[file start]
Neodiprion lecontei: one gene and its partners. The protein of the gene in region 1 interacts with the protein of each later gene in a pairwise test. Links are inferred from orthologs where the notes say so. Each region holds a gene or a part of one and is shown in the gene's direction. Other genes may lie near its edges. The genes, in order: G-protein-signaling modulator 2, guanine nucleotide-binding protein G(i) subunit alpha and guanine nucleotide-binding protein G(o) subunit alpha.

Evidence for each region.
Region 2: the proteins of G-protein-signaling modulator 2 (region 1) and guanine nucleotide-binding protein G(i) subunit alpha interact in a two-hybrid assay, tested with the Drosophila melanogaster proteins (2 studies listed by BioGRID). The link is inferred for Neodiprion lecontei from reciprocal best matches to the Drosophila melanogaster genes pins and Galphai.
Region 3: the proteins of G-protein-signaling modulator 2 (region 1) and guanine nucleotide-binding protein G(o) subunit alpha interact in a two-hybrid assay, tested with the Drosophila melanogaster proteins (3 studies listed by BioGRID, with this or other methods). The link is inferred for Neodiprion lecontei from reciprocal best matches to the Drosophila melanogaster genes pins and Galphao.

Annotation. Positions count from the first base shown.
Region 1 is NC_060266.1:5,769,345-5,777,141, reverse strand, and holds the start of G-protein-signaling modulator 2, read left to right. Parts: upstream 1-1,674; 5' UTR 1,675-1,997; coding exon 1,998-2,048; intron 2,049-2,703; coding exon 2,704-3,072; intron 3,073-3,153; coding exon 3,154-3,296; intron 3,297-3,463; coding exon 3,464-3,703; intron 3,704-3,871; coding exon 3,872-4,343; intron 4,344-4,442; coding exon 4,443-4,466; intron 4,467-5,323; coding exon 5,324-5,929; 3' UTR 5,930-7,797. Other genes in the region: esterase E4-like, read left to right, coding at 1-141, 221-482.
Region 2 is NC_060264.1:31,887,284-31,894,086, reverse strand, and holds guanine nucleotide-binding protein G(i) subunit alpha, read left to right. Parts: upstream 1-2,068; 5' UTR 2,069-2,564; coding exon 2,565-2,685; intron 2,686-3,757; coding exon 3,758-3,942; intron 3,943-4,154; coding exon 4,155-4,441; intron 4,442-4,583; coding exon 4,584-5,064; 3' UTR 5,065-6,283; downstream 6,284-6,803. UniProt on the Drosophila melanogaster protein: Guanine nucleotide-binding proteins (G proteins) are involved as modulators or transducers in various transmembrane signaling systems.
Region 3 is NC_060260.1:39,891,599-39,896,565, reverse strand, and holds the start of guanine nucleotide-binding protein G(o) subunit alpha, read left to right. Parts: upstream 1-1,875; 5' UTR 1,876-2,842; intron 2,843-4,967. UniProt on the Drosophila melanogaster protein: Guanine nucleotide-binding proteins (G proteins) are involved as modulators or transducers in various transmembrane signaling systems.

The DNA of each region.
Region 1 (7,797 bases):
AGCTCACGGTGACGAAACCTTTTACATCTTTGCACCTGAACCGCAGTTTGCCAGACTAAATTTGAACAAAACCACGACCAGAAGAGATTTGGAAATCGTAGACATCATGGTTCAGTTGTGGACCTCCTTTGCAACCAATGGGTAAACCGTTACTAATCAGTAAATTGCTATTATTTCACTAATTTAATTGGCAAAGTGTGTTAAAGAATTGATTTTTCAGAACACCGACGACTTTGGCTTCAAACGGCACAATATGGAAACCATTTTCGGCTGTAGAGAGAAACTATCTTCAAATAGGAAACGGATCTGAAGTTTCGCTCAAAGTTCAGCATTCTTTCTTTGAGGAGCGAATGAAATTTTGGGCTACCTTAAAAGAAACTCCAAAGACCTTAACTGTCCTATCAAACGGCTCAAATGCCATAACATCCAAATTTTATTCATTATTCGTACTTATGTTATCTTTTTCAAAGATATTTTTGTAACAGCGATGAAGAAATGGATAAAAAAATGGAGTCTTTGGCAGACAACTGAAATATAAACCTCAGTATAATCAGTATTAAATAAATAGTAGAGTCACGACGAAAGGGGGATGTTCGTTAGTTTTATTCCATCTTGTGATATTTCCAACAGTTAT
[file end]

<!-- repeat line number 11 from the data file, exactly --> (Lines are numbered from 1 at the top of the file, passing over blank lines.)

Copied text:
AGCTCACGGTGACGAAACCTTTTACATCTTTGCACCTGAACCGCAGTTTGCCAGACTAAATTTGAACAAAACCACGACCAGAAGAGATTTGGAAATCGTAGACATCATGGTTCAGTTGTGGACCTCCTTTGCAACCAATGGGTAAACCGTTACTAATCAGTAAATTGCTATTATTTCACTAATTTAATTGGCAAAGTGTGTTAAAGAATTGATTTTTCAGAACACCGACGACTTTGGCTTCAAACGGCACAATATGGAAACCATTTTCGGCTGTAGAGAGAAACTATCTTCAAATAGGAAACGGATCTGAAGTTTCGCTCAAAGTTCAGCATTCTTTCTTTGAGGAGCGAATGAAATTTTGGGCTACCTTAAAAGAAACTCCAAAGACCTTAACTGTCCTATCAAACGGCTCAAATGCCATAACATCCAAATTTTATTCATTATTCGTACTTATGTTATCTTTTTCAAAGATATTTTTGTAACAGCGATGAAGAAATGGATAAAAAAATGGAGTCTTTGGCAGACAACTGAAATATAAACCTCAGTATAATCAGTATTAAATAAATAGTAGAGTCACGACGAAAGGGGGATGTTCGTTAGTTTTATTCCATCTTGTGATATTTCCAACAGTTAT